Microstructures and properties for titanium aluminide superalloy prototypes fabricated by electron beam melting and thermally processed
Gamma TiAl has been considered to be an ideal replacement for Ni-base superalloy aerospace applications, particularly in weight-critical applications. While bulk, fully dense gamma-TiAl is 50% less dense than Ni-base superalloys, it also has excellent mechanical properties at high temperature (up to ~800°C). Pre alloyed (Ti-48Al-2Cr-2Nb) powder was used to fabricate solid, fully dense (3.85 g/cm3) components and foam components with densities ranging from 0.33 g/cm3 to 0.46 g/cm3 by electron beam melting (EBM). A 10:1 blend of 2-phase TiAl (Ti-48Al-2Cr-2Nb in a/oo) : Inconel 625 (Ni- 22Cr-6Mo-2Nb in a/ o) pre-alloyed powders produced a complex alloy having the composition 44Ti- 39Al-7Ni-4Nb-4Cr-2Mo (in a/o). Solid, reticulated mesh samples and stochastic foam samples were fabricated by electron beam melting (EBM) using this blended alloy. The microstructures of the solid and open-cellular components were observed by optical metallography (OM) and transmission electron microscopy (TEM), and confirmed by XRD analysis. The microstructure and residual hardness for solid components of 2-phase TiAl and Inconel 625 fabricated by EBM were compared to that of the blended alloy. The 2-phase TiAl alloy exhibited a duplex, equiaxed γ (TiAl) grain structure (15 μm) with lamellar colonies characterized by thin α2 (Ti3Al) plates ~20 nm thick having an orientation relationship: (111)γ::(0001)α2. The hardness (HV) of the blended alloy reached 7.5 GPa compared to 1.4 GPa for the Alloy 625 and 4.0 for the 2-phase TiAl alloy. Relative stiffness versus relative density values were plotted on a log-log basis for the reticulated mesh and stochastic foam samples for the blended alloy and were consistent with other alloys fitted to a straight line with a slope n=2 for ideal open cellular materials.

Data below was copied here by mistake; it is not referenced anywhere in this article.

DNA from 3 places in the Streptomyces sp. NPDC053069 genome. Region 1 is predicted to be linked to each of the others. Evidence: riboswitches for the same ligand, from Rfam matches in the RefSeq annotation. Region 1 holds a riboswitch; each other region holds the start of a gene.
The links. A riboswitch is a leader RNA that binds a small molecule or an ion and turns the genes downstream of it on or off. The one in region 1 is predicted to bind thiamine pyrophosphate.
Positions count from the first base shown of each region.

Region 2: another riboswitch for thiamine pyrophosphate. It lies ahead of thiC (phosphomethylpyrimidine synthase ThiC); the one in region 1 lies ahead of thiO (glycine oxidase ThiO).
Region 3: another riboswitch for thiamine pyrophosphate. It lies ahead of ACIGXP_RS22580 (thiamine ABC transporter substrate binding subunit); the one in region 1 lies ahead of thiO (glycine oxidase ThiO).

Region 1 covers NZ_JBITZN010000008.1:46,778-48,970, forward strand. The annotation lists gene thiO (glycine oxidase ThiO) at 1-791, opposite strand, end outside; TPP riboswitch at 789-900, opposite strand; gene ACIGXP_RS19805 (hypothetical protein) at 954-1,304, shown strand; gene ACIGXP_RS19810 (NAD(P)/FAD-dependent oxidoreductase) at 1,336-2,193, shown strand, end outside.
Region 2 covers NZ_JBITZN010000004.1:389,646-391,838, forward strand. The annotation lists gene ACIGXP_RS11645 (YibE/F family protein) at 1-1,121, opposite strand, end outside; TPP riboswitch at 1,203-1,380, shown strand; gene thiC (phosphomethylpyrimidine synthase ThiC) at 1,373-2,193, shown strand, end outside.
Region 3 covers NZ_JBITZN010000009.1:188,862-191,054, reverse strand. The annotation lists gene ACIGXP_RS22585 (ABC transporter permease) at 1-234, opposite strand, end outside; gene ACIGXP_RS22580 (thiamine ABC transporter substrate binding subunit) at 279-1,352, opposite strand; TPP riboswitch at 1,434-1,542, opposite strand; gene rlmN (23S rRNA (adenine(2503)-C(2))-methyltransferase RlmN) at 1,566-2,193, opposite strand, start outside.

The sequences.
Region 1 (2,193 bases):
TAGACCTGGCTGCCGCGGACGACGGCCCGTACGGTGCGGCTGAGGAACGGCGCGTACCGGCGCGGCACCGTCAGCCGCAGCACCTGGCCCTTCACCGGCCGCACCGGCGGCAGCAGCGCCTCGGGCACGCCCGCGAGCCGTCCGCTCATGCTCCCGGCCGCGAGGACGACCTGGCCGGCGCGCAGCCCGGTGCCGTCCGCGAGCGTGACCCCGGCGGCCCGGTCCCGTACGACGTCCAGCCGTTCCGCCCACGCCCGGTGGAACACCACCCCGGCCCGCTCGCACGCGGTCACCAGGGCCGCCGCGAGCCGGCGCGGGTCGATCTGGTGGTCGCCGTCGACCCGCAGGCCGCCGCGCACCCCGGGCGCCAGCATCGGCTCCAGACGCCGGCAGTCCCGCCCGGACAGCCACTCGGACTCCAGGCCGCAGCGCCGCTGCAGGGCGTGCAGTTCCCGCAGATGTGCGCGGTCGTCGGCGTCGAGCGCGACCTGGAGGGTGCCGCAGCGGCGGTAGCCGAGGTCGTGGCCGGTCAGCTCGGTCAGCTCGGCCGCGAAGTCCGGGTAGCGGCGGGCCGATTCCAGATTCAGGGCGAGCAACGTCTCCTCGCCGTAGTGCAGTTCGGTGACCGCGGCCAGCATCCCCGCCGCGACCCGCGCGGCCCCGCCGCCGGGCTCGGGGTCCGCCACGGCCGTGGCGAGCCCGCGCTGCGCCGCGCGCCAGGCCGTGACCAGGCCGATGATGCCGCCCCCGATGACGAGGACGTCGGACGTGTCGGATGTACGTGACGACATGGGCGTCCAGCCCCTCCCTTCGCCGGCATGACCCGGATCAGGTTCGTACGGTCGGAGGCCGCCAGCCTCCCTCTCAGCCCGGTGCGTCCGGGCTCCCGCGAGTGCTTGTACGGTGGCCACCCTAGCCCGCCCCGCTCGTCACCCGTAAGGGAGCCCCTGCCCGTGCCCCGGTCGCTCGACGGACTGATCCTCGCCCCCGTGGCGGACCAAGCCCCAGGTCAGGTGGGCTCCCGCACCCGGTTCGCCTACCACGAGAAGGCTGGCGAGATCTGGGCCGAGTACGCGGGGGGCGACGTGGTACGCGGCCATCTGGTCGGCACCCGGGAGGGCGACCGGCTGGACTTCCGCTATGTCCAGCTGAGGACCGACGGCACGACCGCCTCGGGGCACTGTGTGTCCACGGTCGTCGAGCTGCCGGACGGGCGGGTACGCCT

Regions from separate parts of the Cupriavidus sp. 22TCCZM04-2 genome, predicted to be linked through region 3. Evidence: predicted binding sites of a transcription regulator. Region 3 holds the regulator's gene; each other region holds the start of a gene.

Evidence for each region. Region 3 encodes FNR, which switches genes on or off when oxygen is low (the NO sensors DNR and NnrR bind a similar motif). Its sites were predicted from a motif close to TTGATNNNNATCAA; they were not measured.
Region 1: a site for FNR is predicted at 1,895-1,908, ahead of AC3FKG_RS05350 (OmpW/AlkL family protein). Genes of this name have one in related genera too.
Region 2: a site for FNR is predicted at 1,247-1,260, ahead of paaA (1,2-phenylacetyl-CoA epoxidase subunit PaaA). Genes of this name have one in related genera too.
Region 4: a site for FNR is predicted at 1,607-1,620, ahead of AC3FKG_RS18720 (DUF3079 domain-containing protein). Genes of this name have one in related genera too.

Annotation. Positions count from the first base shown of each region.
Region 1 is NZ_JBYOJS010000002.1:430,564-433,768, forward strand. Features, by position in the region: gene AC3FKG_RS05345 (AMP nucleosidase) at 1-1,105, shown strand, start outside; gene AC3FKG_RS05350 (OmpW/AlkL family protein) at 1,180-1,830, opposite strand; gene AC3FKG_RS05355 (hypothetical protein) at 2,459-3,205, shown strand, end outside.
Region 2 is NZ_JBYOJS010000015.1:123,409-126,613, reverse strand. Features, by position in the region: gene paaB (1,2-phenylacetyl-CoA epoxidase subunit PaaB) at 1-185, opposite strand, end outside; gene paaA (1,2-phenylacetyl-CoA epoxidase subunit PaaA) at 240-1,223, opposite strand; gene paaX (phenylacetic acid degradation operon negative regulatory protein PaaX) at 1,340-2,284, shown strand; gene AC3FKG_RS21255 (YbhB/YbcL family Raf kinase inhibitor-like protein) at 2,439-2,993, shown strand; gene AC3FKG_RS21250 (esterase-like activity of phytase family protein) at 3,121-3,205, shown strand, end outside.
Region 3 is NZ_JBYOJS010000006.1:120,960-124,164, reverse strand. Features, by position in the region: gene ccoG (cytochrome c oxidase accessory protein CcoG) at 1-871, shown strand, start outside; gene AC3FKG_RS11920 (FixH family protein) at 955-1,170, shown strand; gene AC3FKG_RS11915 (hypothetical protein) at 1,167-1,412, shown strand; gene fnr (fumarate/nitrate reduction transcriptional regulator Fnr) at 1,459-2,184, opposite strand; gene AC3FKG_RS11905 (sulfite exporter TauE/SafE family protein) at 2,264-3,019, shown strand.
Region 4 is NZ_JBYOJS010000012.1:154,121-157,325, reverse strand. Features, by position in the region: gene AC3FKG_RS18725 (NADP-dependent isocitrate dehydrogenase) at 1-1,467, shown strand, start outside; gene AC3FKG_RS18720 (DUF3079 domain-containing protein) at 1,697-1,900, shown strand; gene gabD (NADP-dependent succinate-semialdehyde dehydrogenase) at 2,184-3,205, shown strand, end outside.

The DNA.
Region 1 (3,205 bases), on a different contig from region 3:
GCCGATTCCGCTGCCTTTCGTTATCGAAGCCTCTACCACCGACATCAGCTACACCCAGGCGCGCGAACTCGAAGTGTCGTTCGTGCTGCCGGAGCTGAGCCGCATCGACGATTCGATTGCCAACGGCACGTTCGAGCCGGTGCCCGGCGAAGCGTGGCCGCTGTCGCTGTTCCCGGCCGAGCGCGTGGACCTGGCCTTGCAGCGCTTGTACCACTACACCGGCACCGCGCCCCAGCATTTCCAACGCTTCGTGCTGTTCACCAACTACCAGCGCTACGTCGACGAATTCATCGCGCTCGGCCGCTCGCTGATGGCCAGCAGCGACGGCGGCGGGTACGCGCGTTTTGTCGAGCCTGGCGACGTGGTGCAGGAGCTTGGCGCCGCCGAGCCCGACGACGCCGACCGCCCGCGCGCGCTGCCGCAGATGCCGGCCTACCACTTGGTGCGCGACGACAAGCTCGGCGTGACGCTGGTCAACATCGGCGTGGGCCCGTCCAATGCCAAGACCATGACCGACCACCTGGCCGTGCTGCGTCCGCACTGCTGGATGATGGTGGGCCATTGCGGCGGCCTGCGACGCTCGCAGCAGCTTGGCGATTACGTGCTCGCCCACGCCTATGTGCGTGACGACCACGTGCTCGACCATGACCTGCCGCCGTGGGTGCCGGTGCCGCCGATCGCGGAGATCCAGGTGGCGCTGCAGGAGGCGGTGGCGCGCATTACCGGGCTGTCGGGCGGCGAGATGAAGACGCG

Hernandez, Jennifer, "Microstructures and properties for titanium aluminide superalloy prototypes fabricated by electron beam melting and thermally processed" (2013). ETD Collection for University of Texas, El Paso. AAI3565911.